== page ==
In brief: Nvidia's usually robust share price has fallen more than 2% on the back of a new report that claims the United States is considering further restrictions on the export of artificial intelligence chips to China. While the move would have the biggest impact on Nvidia, AMD also saw its share price dip.

The Wall Street Journal reports that Washington is considering tightening its export controls on AI chips to China as a means of preventing US companies' top hardware from being used by or diverted to military users, finding its way into the nation's supercomputers, or being used for hacking.

In September last year, the US further tightened sanctions against China by instructing Nvidia and AMD to stop selling their high-performance AI-focused GPUs to the country (and Russia). The sanctions mean that China cannot import Nvidia A100 or H100 GPUs, while AMD's MI250 Instinct card is also prohibited, leaving less powerful options such as the MI100 accelerator and the Nvidia A800, the latter of which was created to comply with the sanctions.

According to three people familiar with the situation, the US commerce department is preparing to update October's export controls, which would make it even harder for the likes of Nvidia and AMD to sell their AI products to China. Companies would need to obtain a license to export the AI chips, including the A800 and H800, to countries of concern.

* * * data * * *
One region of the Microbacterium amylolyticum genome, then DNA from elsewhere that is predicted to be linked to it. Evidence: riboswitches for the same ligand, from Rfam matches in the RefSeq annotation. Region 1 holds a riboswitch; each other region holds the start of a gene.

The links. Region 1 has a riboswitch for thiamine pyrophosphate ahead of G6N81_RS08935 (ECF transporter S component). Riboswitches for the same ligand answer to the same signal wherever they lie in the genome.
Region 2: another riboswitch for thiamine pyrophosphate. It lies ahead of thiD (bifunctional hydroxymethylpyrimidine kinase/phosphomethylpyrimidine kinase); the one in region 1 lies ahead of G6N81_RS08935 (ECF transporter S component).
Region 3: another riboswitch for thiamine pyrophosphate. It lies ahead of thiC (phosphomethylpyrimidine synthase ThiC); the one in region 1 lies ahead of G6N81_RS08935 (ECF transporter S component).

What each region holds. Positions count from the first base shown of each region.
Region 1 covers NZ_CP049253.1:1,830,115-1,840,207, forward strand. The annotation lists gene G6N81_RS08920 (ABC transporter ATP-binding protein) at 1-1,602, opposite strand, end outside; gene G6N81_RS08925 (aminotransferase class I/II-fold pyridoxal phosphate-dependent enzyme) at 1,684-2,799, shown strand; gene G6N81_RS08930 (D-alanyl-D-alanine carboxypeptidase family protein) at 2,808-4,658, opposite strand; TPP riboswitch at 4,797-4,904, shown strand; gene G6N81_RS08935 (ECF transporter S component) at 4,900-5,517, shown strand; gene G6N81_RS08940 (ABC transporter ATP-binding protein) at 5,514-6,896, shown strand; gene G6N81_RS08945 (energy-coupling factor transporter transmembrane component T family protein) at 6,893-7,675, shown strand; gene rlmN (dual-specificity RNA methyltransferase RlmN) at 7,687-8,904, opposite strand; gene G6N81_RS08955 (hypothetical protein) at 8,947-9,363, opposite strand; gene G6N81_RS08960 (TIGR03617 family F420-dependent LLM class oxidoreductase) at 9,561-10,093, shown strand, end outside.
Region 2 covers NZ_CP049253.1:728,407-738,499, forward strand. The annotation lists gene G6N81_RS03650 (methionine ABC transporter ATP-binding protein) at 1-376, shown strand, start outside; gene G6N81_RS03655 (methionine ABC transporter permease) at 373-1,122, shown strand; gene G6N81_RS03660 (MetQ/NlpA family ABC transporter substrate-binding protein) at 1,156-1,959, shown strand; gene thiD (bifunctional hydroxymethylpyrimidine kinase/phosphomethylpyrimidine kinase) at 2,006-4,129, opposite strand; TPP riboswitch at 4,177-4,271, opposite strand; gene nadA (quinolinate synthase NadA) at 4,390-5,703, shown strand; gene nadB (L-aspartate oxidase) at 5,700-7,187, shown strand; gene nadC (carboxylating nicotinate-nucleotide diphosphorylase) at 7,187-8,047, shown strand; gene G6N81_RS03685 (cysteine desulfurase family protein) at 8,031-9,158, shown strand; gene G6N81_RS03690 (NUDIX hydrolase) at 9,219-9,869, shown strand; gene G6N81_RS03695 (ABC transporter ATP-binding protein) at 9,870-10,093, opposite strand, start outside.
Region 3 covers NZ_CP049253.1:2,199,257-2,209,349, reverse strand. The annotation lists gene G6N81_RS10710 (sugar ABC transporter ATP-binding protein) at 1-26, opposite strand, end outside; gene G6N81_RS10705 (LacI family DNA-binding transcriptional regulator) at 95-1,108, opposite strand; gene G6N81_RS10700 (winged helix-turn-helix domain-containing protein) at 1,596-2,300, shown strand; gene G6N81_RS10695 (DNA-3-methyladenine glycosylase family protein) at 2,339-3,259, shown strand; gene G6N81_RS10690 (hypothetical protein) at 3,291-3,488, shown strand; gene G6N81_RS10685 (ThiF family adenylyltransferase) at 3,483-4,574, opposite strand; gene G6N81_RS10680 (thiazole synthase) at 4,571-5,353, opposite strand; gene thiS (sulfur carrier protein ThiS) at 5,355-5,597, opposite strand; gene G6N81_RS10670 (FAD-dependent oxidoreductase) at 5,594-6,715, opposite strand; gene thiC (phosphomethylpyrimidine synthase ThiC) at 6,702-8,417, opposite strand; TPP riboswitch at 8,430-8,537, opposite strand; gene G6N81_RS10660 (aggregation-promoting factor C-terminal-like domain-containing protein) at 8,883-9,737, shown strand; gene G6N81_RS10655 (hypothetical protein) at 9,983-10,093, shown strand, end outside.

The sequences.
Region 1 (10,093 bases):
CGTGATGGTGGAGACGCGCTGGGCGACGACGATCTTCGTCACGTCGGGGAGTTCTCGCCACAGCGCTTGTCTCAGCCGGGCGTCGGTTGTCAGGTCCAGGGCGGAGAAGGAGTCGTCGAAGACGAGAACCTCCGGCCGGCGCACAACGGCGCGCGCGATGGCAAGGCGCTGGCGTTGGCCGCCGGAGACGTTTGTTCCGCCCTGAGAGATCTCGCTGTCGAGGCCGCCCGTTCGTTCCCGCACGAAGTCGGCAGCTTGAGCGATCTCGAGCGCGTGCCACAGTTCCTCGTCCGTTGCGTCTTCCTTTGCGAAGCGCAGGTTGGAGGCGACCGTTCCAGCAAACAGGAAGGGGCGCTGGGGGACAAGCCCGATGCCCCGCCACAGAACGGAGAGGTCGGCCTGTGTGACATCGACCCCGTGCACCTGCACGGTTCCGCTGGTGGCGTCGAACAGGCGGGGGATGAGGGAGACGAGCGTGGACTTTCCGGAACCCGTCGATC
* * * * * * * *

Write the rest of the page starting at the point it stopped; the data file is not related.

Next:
Elsewhere, the Biden administration is also considering restricting the leasing of cloud services to Chinese AI companies, which have used these tools to circumvent bans on advanced chips.

Nvidia has managed to keep growing its AI business in China despite the current restrictions, but a more expansive ban would have a massive impact on the company. Team green has forecast it will make $11 billion in revenue in the next quarter, a year-on-year rise of around 80%, thanks to its AI-focused products. Tencent, Alibaba, and Baidu have made additional orders for Nvidia chips this year, while ByteDance has reportedly ordered $1 billion worth of Nvidia GPUs.

Nvidia CEO Jensen Huang previously told the Financial Times that the existing export controls have left his company with its "hands tied behind our back" by stopping it from selling the most advanced AI products to China. A more comprehensive ban would cause even more problems.

Earlier this month we heard that universities and businesses in China are turning to underground dealers to secure restricted Nvidia AI chips, and paying a premium to get their hands on them.